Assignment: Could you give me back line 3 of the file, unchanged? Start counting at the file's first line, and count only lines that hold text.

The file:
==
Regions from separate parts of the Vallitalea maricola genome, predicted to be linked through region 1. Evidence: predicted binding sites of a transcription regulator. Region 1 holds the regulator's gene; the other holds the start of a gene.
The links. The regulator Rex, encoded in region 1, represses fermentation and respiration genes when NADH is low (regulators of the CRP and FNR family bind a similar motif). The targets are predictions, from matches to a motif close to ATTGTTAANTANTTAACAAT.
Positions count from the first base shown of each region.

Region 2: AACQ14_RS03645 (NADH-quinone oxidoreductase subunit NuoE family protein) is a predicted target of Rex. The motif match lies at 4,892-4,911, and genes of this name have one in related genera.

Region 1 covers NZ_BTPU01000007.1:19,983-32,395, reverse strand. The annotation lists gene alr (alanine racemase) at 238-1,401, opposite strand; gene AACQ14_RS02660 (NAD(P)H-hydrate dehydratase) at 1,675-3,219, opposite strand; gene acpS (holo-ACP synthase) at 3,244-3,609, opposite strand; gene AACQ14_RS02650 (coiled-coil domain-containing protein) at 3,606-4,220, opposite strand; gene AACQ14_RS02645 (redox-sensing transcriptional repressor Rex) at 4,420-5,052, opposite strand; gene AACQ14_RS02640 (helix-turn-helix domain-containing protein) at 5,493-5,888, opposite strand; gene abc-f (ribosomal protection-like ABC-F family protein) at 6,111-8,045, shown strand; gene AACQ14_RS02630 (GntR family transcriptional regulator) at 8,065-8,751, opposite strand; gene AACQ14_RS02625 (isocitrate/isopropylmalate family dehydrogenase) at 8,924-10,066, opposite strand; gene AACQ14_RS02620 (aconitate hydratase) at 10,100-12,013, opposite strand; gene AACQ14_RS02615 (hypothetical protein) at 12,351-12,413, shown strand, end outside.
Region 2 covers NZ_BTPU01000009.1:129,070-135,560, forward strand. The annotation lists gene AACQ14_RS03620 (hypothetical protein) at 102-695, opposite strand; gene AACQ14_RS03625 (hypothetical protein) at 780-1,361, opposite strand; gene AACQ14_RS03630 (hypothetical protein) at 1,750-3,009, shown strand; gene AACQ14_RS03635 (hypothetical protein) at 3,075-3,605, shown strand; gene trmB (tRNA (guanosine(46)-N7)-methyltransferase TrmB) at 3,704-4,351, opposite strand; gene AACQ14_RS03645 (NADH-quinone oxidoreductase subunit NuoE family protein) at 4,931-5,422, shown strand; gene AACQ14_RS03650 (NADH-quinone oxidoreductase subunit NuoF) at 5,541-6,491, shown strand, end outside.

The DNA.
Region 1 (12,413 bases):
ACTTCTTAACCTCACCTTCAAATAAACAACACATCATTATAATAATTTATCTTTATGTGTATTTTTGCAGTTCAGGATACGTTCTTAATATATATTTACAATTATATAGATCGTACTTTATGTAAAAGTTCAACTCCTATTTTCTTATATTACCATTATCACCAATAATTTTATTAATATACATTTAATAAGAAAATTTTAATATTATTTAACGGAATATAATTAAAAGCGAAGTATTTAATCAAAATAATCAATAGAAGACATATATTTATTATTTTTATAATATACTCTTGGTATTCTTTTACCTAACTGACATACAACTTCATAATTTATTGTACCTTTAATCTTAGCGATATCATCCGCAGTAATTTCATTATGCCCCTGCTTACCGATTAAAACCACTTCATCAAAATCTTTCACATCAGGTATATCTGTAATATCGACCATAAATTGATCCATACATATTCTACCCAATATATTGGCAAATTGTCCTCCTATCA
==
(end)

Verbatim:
Positions count from the first base shown of each region.